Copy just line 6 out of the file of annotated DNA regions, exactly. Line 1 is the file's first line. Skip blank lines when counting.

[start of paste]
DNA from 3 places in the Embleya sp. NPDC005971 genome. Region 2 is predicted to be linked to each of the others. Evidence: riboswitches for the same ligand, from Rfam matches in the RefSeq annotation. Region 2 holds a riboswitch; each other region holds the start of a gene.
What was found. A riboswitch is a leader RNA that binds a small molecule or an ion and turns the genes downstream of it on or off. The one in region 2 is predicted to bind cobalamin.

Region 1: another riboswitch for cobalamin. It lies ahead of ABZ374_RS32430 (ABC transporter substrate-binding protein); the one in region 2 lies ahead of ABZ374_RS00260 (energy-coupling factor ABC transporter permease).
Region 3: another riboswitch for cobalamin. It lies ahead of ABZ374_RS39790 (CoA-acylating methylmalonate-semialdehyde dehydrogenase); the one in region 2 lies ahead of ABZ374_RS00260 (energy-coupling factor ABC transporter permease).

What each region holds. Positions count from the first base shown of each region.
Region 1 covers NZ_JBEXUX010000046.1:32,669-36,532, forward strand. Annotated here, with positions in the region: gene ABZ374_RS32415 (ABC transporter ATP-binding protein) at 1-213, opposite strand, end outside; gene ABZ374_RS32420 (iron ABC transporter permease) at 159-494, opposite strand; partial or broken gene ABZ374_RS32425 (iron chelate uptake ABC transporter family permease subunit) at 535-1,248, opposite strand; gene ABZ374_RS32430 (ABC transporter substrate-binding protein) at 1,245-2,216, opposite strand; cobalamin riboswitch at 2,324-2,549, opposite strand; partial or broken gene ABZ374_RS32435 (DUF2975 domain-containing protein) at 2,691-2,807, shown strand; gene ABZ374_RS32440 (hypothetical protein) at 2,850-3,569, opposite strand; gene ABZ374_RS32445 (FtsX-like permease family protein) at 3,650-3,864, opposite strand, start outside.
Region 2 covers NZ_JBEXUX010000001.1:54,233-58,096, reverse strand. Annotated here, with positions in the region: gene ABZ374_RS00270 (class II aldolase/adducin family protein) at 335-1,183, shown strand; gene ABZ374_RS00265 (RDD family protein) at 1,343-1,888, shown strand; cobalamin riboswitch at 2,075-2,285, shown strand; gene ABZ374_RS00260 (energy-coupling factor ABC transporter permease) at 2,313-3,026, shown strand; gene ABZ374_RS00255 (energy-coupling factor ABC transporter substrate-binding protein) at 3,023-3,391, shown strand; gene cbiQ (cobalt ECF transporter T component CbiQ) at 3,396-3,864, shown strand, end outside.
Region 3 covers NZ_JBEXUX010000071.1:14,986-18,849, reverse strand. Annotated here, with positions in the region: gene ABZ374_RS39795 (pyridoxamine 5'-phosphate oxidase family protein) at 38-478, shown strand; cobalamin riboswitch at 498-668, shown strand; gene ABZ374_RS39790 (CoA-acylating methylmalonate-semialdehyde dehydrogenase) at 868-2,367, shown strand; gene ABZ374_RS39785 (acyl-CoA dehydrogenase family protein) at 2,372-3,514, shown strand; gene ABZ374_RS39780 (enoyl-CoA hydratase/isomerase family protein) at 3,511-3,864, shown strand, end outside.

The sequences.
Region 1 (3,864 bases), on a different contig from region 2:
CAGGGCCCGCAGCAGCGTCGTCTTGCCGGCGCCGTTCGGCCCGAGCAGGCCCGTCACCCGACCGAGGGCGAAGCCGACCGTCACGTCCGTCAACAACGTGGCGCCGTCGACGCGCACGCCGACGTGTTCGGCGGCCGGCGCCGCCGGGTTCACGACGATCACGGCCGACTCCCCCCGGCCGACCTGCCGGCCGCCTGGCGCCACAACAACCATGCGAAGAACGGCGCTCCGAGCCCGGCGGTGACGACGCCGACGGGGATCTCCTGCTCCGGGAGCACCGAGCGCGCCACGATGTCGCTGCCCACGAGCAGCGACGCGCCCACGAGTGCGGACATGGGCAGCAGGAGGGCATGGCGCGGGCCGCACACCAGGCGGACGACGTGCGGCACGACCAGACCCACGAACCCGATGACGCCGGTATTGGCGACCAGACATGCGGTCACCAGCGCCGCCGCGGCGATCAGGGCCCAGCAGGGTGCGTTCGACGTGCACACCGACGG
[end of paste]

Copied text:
Region 1 covers NZ_JBEXUX010000046.1:32,669-36,532, forward strand. Annotated here, with positions in the region: gene ABZ374_RS32415 (ABC transporter ATP-binding protein) at 1-213, opposite strand, end outside; gene ABZ374_RS32420 (iron ABC transporter permease) at 159-494, opposite strand; partial or broken gene ABZ374_RS32425 (iron chelate uptake ABC transporter family permease subunit) at 535-1,248, opposite strand; gene ABZ374_RS32430 (ABC transporter substrate-binding protein) at 1,245-2,216, opposite strand; cobalamin riboswitch at 2,324-2,549, opposite strand; partial or broken gene ABZ374_RS32435 (DUF2975 domain-containing protein) at 2,691-2,807, shown strand; gene ABZ374_RS32440 (hypothetical protein) at 2,850-3,569, opposite strand; gene ABZ374_RS32445 (FtsX-like permease family protein) at 3,650-3,864, opposite strand, start outside.